All creatures great and small: River Action, Augustana group canvass Green Valley for living things

Posted Online: Aug. 31, 2013, 9:56 pm
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By Laura Anderson Shaw,
MOLINE -- The hum of the acres of bugs and the cadence of the cicadas created the perfect soundtrack for the dozens of people who canvassed the Green Valley Nature Preserve on Saturday.

From morning until afternoon, experts and volunteers toured and scouted the area in search of all living things that call the area home.

Saturday was Bio-Diversity Day, a "comprehensive species inventory project," said Amy Bandman with River Action, which joined forces with the Upper Mississippi Studies Center, a new organization at Augustana College that focuses on sustainability science and building relationships between people and natural resources.

"We're getting a count of all the living things that we find in the area at Green Valley," Ms. Bandman said, noting that going over the numerous tally sheets and crunching the numbers would be the "project for the week."

Throughout the day, 25 experts from the community and area colleges led about 60 volunteers through the area, counting and collecting plants, insects, worms, birds, reptiles, amphibians and soil samples. They'd bring the work back to the picnic tables situated beneath tents before getting to work cataloging it all using identification books, Ms. Bandman said.

"It was cool to see everything out here," she said.

Ms. Bandman said the information gathered will be turned over to the city of Moline to offer a look at the health of the site and pinpoint ways it could be improved.

"It was very successful," she said.

Dr. Michael Reisner, of Geneseo, the director of Augie's new Upper Mississippi Center, said the center is working to assess the area's waterways and analyze "how these wetlands and green spaces are functioning."

Collaborating with River Action for the bio-diversity project seemed like a natural fit, he said, and engaging with the community allowed Quad-Citians to become more aware of wildlife and their impact on it.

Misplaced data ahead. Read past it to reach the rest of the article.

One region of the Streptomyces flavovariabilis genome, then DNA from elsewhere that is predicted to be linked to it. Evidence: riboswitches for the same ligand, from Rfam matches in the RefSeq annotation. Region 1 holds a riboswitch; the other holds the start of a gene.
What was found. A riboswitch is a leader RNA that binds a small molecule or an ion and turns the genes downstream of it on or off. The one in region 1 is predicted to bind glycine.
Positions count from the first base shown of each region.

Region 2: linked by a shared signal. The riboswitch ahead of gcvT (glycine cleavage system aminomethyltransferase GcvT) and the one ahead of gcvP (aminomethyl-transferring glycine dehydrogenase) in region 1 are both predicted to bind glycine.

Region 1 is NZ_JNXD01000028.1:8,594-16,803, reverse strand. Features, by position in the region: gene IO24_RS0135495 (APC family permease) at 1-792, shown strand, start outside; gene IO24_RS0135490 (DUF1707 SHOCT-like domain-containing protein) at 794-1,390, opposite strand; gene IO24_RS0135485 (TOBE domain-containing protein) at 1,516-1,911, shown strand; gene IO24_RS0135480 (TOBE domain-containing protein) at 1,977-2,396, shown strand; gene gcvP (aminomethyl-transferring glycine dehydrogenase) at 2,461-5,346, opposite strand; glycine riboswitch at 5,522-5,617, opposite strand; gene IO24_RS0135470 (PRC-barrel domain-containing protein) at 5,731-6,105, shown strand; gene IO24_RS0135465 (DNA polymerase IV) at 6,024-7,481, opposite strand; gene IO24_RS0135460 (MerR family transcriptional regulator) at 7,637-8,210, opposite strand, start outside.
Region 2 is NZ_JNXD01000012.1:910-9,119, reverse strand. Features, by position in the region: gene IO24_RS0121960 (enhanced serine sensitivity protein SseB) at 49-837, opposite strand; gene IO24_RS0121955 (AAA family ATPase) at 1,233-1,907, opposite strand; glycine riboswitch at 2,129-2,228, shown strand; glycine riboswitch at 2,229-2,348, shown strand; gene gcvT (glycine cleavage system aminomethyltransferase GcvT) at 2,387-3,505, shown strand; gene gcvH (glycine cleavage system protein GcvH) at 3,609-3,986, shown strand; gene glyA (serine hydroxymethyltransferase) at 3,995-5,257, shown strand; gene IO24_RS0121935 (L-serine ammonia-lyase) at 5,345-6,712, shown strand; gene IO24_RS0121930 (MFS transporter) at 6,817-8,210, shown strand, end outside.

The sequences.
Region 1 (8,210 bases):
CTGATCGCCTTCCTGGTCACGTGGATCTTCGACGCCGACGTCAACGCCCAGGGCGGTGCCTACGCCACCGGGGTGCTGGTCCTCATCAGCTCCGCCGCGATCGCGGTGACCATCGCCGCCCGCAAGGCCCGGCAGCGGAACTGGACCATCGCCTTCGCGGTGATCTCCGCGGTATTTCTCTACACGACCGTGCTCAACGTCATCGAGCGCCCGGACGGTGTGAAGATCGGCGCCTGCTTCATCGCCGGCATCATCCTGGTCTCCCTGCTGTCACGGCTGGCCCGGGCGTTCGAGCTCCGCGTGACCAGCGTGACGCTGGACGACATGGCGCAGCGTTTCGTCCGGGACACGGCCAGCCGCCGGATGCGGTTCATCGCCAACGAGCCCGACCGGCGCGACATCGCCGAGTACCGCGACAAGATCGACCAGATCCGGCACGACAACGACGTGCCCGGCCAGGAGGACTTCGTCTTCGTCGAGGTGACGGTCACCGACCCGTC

The group also searched for "hot spots" throughout the 350-acre preserve, Dr. Reisner said, or areas where more plant or wildlife resided, and whether wildlife was native or non-native to the area.

His daughters, Joselyn, 8, and Savannah, 9, came along to help.

"I helped find bugs," Joselyn said, adding that she and her group searched for worms by pouring a mixture of water and mustard into the soil, which helped to draw the worms to the surface.

She found one worm using the method, she said. "It was skinny," she said. "It was really pink and you could almost see the veins."

Her sister netted insects for the project.

There were "a lot of grasshoppers and crickets," Savannah said.

She also found a skipper, she said, which is "kind of like a butterfly and a moth," but it's "not a butterfly and it's not a moth."

She said the creatures land with their wings up like a butterfly, using her hands to mimic the angle.

She enjoys searching for wildlife and plant life, "just to be outside and get messy."

Ms. Bandman said the groups plan to assess other wildlife spots around the Quad-Cities, including those posted on River Action's QC Wild Places page at

"It's a good project," she said.


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